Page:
Retail arbitrage has been around for very longtime, but has come under the spotlight in the last few years with the shift to online selling and with having platforms that facilitated the process and made it easy for anyone to start a retail arbitrage operation on their own.
Read Also: Amazon Effect
What is Retail Arbitrage?
Retail arbitrage is buying an item below its market value from one seller and selling it at a higher price to another buyer who is willing to pay more for it.
The Steps of Online Retail Arbitrage
- Identify retail arbitrage opportunities at retail stores (Walmart, Target,..etc)
- Use apps to scan the items and check their price on Amazon
- Assess demand for the product and read reviews
- Buy the product at the store
- List the product on Amazon
- Send the product to Amazon for fulfillment
- Sell the item and pocket the profit
- Repeat with other products
The concept of arbitrage itself is not restricted to retail. It is present in many different sectors across the economy. You will find arbitrage traders in the stock market or commodities market, and even in real estate (flipping).
This is because there is always someone out there willing to sell a product below its market value, for reasons not necessarily related to the product itself.
Not All Discounts Are Retail Arbitrage Opportunities
In many times the discount will reflect the real market value of a product that has already run its course through its lifecycle and the seller is now willing to sell it at lower price to raise cash to invest in a new product.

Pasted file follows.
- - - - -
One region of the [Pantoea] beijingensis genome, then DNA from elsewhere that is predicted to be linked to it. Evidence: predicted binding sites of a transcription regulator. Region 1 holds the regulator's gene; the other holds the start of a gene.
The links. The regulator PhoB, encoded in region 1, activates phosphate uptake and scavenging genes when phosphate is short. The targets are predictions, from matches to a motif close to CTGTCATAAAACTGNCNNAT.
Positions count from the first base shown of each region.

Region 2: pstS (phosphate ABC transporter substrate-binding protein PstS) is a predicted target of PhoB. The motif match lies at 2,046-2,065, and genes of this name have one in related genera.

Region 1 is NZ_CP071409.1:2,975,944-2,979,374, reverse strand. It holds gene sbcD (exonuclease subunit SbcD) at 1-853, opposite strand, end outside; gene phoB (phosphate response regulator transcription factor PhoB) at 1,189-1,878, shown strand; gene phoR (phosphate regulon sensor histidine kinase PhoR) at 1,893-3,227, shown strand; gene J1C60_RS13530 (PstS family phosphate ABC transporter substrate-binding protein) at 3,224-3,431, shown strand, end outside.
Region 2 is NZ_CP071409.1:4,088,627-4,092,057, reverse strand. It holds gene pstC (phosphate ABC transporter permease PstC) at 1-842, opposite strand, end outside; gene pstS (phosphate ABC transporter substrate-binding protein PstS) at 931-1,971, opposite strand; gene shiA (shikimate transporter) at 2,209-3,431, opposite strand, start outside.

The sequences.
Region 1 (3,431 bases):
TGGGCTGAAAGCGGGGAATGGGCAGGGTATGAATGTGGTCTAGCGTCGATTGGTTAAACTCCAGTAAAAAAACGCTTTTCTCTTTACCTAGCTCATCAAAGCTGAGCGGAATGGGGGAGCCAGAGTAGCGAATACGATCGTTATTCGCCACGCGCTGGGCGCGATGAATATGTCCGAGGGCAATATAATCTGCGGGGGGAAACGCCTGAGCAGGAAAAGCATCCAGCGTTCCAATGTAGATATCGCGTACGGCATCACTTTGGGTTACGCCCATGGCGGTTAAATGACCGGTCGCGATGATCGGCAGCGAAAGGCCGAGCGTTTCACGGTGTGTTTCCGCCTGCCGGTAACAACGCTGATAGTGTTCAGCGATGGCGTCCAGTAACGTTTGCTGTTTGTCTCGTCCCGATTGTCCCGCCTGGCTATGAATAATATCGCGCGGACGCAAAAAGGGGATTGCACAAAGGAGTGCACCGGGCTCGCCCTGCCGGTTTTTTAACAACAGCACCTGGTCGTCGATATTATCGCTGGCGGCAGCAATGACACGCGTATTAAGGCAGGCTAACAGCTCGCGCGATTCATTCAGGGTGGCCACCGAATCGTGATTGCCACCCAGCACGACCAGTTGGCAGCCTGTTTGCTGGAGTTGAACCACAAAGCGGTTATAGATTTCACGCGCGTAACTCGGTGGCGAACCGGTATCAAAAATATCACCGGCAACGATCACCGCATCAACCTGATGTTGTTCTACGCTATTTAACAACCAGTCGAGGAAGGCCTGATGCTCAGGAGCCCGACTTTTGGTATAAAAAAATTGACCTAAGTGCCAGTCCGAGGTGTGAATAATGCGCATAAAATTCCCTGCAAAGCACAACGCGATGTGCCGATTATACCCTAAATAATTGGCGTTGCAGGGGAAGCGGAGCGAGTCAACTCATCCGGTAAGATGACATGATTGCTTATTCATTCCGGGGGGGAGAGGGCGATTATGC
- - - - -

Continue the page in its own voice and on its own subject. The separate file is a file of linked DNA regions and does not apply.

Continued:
Read Also: Why Do Retail Stores Have Sales?
What is The Real Price of a Product?
In order to know if a discount is an arbitrage opportunity or not, we need to understand what determines the real price or market value of a product.
The real price of a product is how much the highest bidder is willing to pay
If a product has been discounted because it is damaged or about to expire, chances are this discounted price is the real market value of the product, because buyers will not be willing to pay up for a damaged or expiring item.
These markdowns are gradual in nature (e.g 25%off, then 50% off, then 75% off) and actually reflect the real value of the product at that particular stage in its lifecycle.
Some products are called NOOS (never out of stock) and represent a set of products that are essential (basics) and are restocked permanently. They are not subject to gradual markdowns and if they fall under a discount due to a certain promotion (e.g Black Friday) their price will return back to full value after the promotion has ended.
How to Find Real Retail Arbitrage Opportunities?
In order to find good retail arbitrage opportunities you first need to know how retailers go about discounting their products, and differentiate between temporary and permanent discounts.
Markdowns vs. Promotions
Any retailer will typically have a marketing calendar that lists down the events they are going to run throughout the year. Most of these events include some sort of discount, either in the form of markdown or promotion.
Markdown is usually permanent, i.e the price of the item is reduced and will stay like that after the event has ended. This is done when the product is at the end of its lifecycle and is being actively cleared out of the stores to make space for new products to come.
Markdown Events Examples:
- Mid-seasons Sale (MSS)
- End of Season Sale (EOSS)
- Final Clearance
Markdowns don’t make good retail arbitrage opportunities , because this is now the permanent price of the product.
Of course you might find that someone is still willing to pay the full price online because they don’t know or for the sake of convenience, but it is a risky move, especially that we are talking about big retail stores that are scattered across the country and everyone can easily shop from them or even visit their online stores and buy from there.
The other type of discounting is sales promotions.
These are events strategically planned throughout the year to drive sales. the price drop that happens during a promotion is not permanent and the item returns back to full price after the promotion days. Also promotions are much shorter than sale periods, usually last for few days only.
This makes sales promotions much better retail arbitrage opportunities.
Sales Promotions Examples
- Black Friday
- Cyber Monday
- Buy One Get One Free